Linux Distro: Linux Console
The strangely named Linux Console seems to be designed to work equally well as a Live distribution and as a permanent installation. It offers an LXDE based desktop alongside a collection of standard applications. It could be used as a typical desktop Linux distro, but I have a feeling that it could see some use as a front-end in appliance type set-ups that need to be a bit more of a typical desktop layout than some of the kiosk or media player distributions. However, I'm not absolutely sure what the aim of this distro actually is.
Linux Console isn't derived from any of the main distributions. Variety is the hallmark of the Linux scene, and it's a boon to be able to tailor the choice of distro to a given situation. However, in such a crowded field, the smaller distributions have to offer distinct functionality and a niche to be worth looking at.
Hard disk installation is carried out from the boot menu if you're installing from the CDROM. There are two options, an autoinstall that carries out the installation without asking any questions and a more typical Linux distribution that does. Installations that proceed without asking the user for input are useful because being interrupted to answer some questions becomes tedious if you want to install multiple machines. I wish more distros featured an option like this.
Automatic installs are, however, potentially dangerous and Linux Console's solution to this dilemma has its good and bad points. On the positive side, it will halt the installation if there is anything at all on the hard disk. It then prompts the user to open a virtual console and run command line Fdisk in order to wipe the partitions. The problem with Linux's standard Fdisk program is that it's not very easy to use. It's a shame that, given what I presume to be the expected audience for this distro, the developers couldn't have knocked together an Ubuntu-style guided partitioning tool.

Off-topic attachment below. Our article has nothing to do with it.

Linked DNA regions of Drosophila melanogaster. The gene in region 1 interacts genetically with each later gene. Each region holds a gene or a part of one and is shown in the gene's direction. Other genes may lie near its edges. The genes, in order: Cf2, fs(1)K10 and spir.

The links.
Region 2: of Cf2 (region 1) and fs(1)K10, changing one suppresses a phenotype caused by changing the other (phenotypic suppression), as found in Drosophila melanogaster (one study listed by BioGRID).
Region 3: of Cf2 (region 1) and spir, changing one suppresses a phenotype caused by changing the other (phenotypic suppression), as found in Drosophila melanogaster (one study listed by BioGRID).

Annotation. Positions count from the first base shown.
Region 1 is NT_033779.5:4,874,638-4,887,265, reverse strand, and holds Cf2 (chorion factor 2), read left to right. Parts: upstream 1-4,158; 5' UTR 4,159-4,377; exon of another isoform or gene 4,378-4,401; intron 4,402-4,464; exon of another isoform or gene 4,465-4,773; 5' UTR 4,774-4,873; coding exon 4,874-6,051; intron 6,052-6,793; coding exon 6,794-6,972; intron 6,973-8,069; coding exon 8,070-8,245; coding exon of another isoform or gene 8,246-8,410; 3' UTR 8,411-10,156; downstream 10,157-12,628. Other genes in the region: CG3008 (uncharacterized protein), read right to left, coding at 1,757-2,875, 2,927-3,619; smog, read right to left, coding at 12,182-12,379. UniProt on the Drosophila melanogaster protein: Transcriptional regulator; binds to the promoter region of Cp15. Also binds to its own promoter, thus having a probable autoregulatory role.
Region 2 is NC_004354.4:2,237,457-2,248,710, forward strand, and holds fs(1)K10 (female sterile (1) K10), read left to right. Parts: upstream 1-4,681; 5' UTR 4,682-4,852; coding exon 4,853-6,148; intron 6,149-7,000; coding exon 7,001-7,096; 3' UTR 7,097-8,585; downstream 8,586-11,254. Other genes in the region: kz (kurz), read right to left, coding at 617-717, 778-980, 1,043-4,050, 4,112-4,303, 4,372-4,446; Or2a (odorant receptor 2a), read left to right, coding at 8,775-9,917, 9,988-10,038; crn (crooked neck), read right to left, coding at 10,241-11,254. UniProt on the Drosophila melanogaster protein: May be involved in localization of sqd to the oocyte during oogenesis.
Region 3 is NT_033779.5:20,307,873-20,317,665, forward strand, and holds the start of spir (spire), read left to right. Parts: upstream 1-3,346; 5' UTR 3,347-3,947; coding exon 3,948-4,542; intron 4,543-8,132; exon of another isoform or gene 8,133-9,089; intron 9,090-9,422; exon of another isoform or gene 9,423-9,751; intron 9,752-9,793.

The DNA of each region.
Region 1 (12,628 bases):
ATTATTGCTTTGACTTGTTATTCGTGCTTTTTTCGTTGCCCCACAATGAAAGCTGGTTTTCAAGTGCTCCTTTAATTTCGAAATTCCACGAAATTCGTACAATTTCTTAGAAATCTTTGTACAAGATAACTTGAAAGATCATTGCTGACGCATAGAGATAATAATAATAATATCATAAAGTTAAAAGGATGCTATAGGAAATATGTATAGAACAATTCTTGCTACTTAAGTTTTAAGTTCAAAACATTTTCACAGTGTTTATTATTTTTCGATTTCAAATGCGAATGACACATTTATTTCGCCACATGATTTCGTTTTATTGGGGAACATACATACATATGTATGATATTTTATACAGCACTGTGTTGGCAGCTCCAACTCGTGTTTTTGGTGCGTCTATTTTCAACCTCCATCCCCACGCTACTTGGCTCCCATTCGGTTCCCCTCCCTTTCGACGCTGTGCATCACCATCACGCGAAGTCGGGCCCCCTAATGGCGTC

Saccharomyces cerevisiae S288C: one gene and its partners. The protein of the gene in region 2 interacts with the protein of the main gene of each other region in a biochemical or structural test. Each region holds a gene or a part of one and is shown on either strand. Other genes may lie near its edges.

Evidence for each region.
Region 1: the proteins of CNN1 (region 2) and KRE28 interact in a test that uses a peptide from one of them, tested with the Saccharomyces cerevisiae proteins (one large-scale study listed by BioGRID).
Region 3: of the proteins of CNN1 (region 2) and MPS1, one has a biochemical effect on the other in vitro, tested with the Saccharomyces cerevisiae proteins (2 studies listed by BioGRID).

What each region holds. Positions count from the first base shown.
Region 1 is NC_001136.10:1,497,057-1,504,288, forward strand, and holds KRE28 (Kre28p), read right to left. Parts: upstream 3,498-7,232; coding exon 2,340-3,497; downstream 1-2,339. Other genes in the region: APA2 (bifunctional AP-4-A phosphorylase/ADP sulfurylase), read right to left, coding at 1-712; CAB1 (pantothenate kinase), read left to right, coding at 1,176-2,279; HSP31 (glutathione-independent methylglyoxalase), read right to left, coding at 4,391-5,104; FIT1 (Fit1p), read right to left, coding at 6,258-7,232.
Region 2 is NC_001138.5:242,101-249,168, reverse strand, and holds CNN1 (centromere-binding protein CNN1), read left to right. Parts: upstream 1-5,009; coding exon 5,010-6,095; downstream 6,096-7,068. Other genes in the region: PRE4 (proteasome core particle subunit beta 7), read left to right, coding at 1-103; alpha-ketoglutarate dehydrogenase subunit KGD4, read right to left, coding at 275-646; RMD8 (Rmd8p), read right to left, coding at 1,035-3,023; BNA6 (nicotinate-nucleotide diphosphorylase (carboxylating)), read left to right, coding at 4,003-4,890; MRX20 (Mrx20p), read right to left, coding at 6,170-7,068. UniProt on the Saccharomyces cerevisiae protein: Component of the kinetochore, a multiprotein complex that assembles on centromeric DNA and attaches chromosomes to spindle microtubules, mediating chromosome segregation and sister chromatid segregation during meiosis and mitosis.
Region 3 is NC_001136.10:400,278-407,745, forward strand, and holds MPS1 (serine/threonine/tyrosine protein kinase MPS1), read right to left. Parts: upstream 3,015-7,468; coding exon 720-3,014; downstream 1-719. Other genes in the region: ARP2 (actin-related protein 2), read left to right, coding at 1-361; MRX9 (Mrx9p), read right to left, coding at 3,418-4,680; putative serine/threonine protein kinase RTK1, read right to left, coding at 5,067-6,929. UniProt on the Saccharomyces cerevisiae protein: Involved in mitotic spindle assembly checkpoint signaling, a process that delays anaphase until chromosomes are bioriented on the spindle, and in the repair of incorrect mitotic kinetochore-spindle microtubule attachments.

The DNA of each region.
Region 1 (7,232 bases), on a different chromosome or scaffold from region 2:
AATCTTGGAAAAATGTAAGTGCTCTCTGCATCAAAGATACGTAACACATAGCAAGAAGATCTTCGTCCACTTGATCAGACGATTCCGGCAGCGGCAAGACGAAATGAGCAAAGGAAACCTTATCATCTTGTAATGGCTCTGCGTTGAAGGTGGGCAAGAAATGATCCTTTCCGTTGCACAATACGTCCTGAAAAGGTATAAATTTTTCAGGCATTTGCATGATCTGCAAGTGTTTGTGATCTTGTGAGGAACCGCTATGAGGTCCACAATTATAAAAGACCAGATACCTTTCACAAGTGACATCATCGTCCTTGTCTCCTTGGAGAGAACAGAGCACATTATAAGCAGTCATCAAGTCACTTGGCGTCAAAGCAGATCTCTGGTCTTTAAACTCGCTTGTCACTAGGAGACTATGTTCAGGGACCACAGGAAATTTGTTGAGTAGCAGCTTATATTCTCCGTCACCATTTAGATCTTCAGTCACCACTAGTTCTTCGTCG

By default, Linux Console offers an LXDE based desktop along with some media players and a few other applications. The standard launch bar features an icon to launch the Firefox web browser or the Thunderbird email client, but in actual fact, these options download and install the latest version. If you're running Linux Console as a Live CD, you'll have to repeat the procedure after a shutdown. In practice, this isn't a huge problem as it takes less than a minute to install Firefox in this way. Speaking of which, Linux Console boots quickly from a CD, no doubt thanks to custom architecture.
The main aspect that makes Linux Console stand out from the crowd is that it is a custom distribution, and this brings with it both benefits and disadvantages. For example, a positive feature is that all operations, from package installation, booting from CD or the hard disk drive to application launch are noticeably fast.
The disadvantage is that, if you get stuck, you're completely at sea because Linux Console isn't quite like anything else. In contrast, many is the time that I have managed to troubleshoot a Debian problem by making use of information that turned up on a Ubuntu forum, for example. It even has it's own, custom package format, but that's not exactly brimming with installable software.
The other problem is that a custom distribution misses out on upstream developments of a mainstream distribution. With Linux Console, improvements are limited to those offered by the available packages and the efforts of the Linux Console development team.
As I said at the beginning, every distribution has to prove its worth by successfully carving out a niche for itself. The question of whether or not Linux Console has a place is made more difficult by the fact that it offers a confusing mix of newbie friendly features mixed in with those that require expertise.
In conclusion, I find it hard to recommend Linux Console above other similar distributions such as Puppy Linux or Tiny Core. It deviates from the standards of other distributions, but I can't honestly say that it offered enough advantages to outweigh the potential problems that brings. However, it's worth having a look at, just to see something a bit different. What exists so far is well made, and in the future, it might branch out in a way that gives it a clearly defined advantage and identity. On the other hand, you might find that the slightly odd mix of approaches is just the odd mix of approaches that you've been looking for. And that, my friend, is part of the beauty of Linux.
UK based freelance writer Michael Reed writes about technology, retro computing, geek culture and gender politics.
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